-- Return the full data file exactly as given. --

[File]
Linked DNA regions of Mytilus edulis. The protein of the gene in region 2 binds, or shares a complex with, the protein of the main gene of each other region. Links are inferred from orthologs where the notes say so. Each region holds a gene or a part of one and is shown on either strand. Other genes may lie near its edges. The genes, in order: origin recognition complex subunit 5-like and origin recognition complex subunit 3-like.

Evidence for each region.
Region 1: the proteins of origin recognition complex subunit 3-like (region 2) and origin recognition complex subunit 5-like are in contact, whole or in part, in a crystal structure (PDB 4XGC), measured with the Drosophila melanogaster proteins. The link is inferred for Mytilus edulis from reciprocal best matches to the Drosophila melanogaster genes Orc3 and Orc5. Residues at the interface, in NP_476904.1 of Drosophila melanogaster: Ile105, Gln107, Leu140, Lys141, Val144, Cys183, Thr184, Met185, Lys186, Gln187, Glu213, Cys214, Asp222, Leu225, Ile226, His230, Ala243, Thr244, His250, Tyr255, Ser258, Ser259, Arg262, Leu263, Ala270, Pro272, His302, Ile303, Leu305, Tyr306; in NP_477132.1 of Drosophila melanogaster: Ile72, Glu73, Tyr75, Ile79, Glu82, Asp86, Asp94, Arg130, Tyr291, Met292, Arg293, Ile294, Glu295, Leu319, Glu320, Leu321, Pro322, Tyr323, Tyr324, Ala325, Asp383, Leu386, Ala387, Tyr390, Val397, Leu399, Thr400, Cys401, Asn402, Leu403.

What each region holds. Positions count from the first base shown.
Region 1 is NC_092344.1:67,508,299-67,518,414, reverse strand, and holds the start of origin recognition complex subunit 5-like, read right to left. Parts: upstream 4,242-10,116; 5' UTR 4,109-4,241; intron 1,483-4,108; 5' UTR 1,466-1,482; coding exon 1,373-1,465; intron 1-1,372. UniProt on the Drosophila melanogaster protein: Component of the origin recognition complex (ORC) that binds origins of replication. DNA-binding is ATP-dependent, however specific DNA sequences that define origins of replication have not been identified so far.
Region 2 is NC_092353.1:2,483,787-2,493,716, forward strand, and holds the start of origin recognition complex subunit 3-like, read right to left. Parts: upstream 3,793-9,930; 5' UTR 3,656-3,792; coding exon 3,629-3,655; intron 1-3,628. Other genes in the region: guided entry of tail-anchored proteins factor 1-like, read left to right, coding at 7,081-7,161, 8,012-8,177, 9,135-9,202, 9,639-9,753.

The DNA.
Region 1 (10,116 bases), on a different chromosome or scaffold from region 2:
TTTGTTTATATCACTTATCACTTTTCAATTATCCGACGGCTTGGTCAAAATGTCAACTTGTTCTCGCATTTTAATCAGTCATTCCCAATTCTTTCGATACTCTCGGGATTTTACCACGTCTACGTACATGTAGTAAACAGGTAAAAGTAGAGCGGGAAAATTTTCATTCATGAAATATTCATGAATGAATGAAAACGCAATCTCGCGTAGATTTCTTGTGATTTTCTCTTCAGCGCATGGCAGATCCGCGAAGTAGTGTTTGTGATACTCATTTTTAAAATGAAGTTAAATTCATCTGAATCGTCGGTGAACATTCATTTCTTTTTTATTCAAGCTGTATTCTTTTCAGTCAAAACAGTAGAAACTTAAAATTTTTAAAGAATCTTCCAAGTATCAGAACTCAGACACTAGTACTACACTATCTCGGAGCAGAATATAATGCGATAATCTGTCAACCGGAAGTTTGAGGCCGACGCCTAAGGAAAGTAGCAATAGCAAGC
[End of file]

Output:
Linked DNA regions of Mytilus edulis. The protein of the gene in region 2 binds, or shares a complex with, the protein of the main gene of each other region. Links are inferred from orthologs where the notes say so. Each region holds a gene or a part of one and is shown on either strand. Other genes may lie near its edges. The genes, in order: origin recognition complex subunit 5-like and origin recognition complex subunit 3-like.

Evidence for each region.
Region 1: the proteins of origin recognition complex subunit 3-like (region 2) and origin recognition complex subunit 5-like are in contact, whole or in part, in a crystal structure (PDB 4XGC), measured with the Drosophila melanogaster proteins. The link is inferred for Mytilus edulis from reciprocal best matches to the Drosophila melanogaster genes Orc3 and Orc5. Residues at the interface, in NP_476904.1 of Drosophila melanogaster: Ile105, Gln107, Leu140, Lys141, Val144, Cys183, Thr184, Met185, Lys186, Gln187, Glu213, Cys214, Asp222, Leu225, Ile226, His230, Ala243, Thr244, His250, Tyr255, Ser258, Ser259, Arg262, Leu263, Ala270, Pro272, His302, Ile303, Leu305, Tyr306; in NP_477132.1 of Drosophila melanogaster: Ile72, Glu73, Tyr75, Ile79, Glu82, Asp86, Asp94, Arg130, Tyr291, Met292, Arg293, Ile294, Glu295, Leu319, Glu320, Leu321, Pro322, Tyr323, Tyr324, Ala325, Asp383, Leu386, Ala387, Tyr390, Val397, Leu399, Thr400, Cys401, Asn402, Leu403.

What each region holds. Positions count from the first base shown.
Region 1 is NC_092344.1:67,508,299-67,518,414, reverse strand, and holds the start of origin recognition complex subunit 5-like, read right to left. Parts: upstream 4,242-10,116; 5' UTR 4,109-4,241; intron 1,483-4,108; 5' UTR 1,466-1,482; coding exon 1,373-1,465; intron 1-1,372. UniProt on the Drosophila melanogaster protein: Component of the origin recognition complex (ORC) that binds origins of replication. DNA-binding is ATP-dependent, however specific DNA sequences that define origins of replication have not been identified so far.
Region 2 is NC_092353.1:2,483,787-2,493,716, forward strand, and holds the start of origin recognition complex subunit 3-like, read right to left. Parts: upstream 3,793-9,930; 5' UTR 3,656-3,792; coding exon 3,629-3,655; intron 1-3,628. Other genes in the region: guided entry of tail-anchored proteins factor 1-like, read left to right, coding at 7,081-7,161, 8,012-8,177, 9,135-9,202, 9,639-9,753.

The DNA.
Region 1 (10,116 bases), on a different chromosome or scaffold from region 2:
TTTGTTTATATCACTTATCACTTTTCAATTATCCGACGGCTTGGTCAAAATGTCAACTTGTTCTCGCATTTTAATCAGTCATTCCCAATTCTTTCGATACTCTCGGGATTTTACCACGTCTACGTACATGTAGTAAACAGGTAAAAGTAGAGCGGGAAAATTTTCATTCATGAAATATTCATGAATGAATGAAAACGCAATCTCGCGTAGATTTCTTGTGATTTTCTCTTCAGCGCATGGCAGATCCGCGAAGTAGTGTTTGTGATACTCATTTTTAAAATGAAGTTAAATTCATCTGAATCGTCGGTGAACATTCATTTCTTTTTTATTCAAGCTGTATTCTTTTCAGTCAAAACAGTAGAAACTTAAAATTTTTAAAGAATCTTCCAAGTATCAGAACTCAGACACTAGTACTACACTATCTCGGAGCAGAATATAATGCGATAATCTGTCAACCGGAAGTTTGAGGCCGACGCCTAAGGAAAGTAGCAATAGCAAGC